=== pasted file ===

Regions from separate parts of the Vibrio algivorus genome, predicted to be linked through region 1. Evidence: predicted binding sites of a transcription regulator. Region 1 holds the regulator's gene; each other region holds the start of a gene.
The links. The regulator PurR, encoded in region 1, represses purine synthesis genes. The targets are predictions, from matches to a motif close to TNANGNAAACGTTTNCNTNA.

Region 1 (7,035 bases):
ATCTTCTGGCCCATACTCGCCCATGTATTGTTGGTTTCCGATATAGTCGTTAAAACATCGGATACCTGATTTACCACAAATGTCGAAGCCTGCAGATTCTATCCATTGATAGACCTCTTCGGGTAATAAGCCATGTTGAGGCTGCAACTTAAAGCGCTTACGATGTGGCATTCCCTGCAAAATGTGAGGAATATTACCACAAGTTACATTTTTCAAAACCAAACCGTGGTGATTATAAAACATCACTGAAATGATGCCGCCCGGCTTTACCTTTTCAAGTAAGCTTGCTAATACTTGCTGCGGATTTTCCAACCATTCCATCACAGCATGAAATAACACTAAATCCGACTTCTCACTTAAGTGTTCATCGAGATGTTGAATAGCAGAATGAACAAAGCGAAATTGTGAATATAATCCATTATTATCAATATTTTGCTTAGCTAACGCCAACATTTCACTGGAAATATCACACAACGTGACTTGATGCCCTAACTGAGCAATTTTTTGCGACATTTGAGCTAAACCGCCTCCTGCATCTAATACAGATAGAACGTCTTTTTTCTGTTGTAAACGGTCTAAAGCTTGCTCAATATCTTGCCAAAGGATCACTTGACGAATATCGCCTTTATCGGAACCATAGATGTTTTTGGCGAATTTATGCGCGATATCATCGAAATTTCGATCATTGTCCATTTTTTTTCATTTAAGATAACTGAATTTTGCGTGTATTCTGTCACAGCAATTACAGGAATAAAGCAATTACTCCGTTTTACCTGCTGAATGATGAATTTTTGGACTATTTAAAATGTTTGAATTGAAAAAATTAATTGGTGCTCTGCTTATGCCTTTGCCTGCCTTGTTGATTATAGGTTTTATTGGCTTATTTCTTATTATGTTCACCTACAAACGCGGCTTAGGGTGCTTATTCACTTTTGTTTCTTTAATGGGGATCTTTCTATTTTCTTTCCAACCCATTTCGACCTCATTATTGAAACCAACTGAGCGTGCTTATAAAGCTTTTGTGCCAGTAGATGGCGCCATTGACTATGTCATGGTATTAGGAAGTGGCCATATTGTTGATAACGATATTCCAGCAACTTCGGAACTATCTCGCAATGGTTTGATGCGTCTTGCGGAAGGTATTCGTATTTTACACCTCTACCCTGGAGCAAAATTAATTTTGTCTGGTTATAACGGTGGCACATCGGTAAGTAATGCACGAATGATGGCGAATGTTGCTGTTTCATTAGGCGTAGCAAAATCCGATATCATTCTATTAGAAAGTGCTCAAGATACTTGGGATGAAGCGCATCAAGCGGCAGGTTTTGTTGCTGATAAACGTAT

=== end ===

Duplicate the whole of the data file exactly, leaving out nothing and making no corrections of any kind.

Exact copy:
Regions from separate parts of the Vibrio algivorus genome, predicted to be linked through region 1. Evidence: predicted binding sites of a transcription regulator. Region 1 holds the regulator's gene; each other region holds the start of a gene.
The links. The regulator PurR, encoded in region 1, represses purine synthesis genes. The targets are predictions, from matches to a motif close to TNANGNAAACGTTTNCNTNA.

Region 1 (7,035 bases):
ATCTTCTGGCCCATACTCGCCCATGTATTGTTGGTTTCCGATATAGTCGTTAAAACATCGGATACCTGATTTACCACAAATGTCGAAGCCTGCAGATTCTATCCATTGATAGACCTCTTCGGGTAATAAGCCATGTTGAGGCTGCAACTTAAAGCGCTTACGATGTGGCATTCCCTGCAAAATGTGAGGAATATTACCACAAGTTACATTTTTCAAAACCAAACCGTGGTGATTATAAAACATCACTGAAATGATGCCGCCCGGCTTTACCTTTTCAAGTAAGCTTGCTAATACTTGCTGCGGATTTTCCAACCATTCCATCACAGCATGAAATAACACTAAATCCGACTTCTCACTTAAGTGTTCATCGAGATGTTGAATAGCAGAATGAACAAAGCGAAATTGTGAATATAATCCATTATTATCAATATTTTGCTTAGCTAACGCCAACATTTCACTGGAAATATCACACAACGTGACTTGATGCCCTAACTGAGCAATTTTTTGCGACATTTGAGCTAAACCGCCTCCTGCATCTAATACAGATAGAACGTCTTTTTTCTGTTGTAAACGGTCTAAAGCTTGCTCAATATCTTGCCAAAGGATCACTTGACGAATATCGCCTTTATCGGAACCATAGATGTTTTTGGCGAATTTATGCGCGATATCATCGAAATTTCGATCATTGTCCATTTTTTTTCATTTAAGATAACTGAATTTTGCGTGTATTCTGTCACAGCAATTACAGGAATAAAGCAATTACTCCGTTTTACCTGCTGAATGATGAATTTTTGGACTATTTAAAATGTTTGAATTGAAAAAATTAATTGGTGCTCTGCTTATGCCTTTGCCTGCCTTGTTGATTATAGGTTTTATTGGCTTATTTCTTATTATGTTCACCTACAAACGCGGCTTAGGGTGCTTATTCACTTTTGTTTCTTTAATGGGGATCTTTCTATTTTCTTTCCAACCCATTTCGACCTCATTATTGAAACCAACTGAGCGTGCTTATAAAGCTTTTGTGCCAGTAGATGGCGCCATTGACTATGTCATGGTATTAGGAAGTGGCCATATTGTTGATAACGATATTCCAGCAACTTCGGAACTATCTCGCAATGGTTTGATGCGTCTTGCGGAAGGTATTCGTATTTTACACCTCTACCCTGGAGCAAAATTAATTTTGTCTGGTTATAACGGTGGCACATCGGTAAGTAATGCACGAATGATGGCGAATGTTGCTGTTTCATTAGGCGTAGCAAAATCCGATATCATTCTATTAGAAAGTGCTCAAGATACTTGGGATGAAGCGCATCAAGCGGCAGGTTTTGTTGCTGATAAACGTAT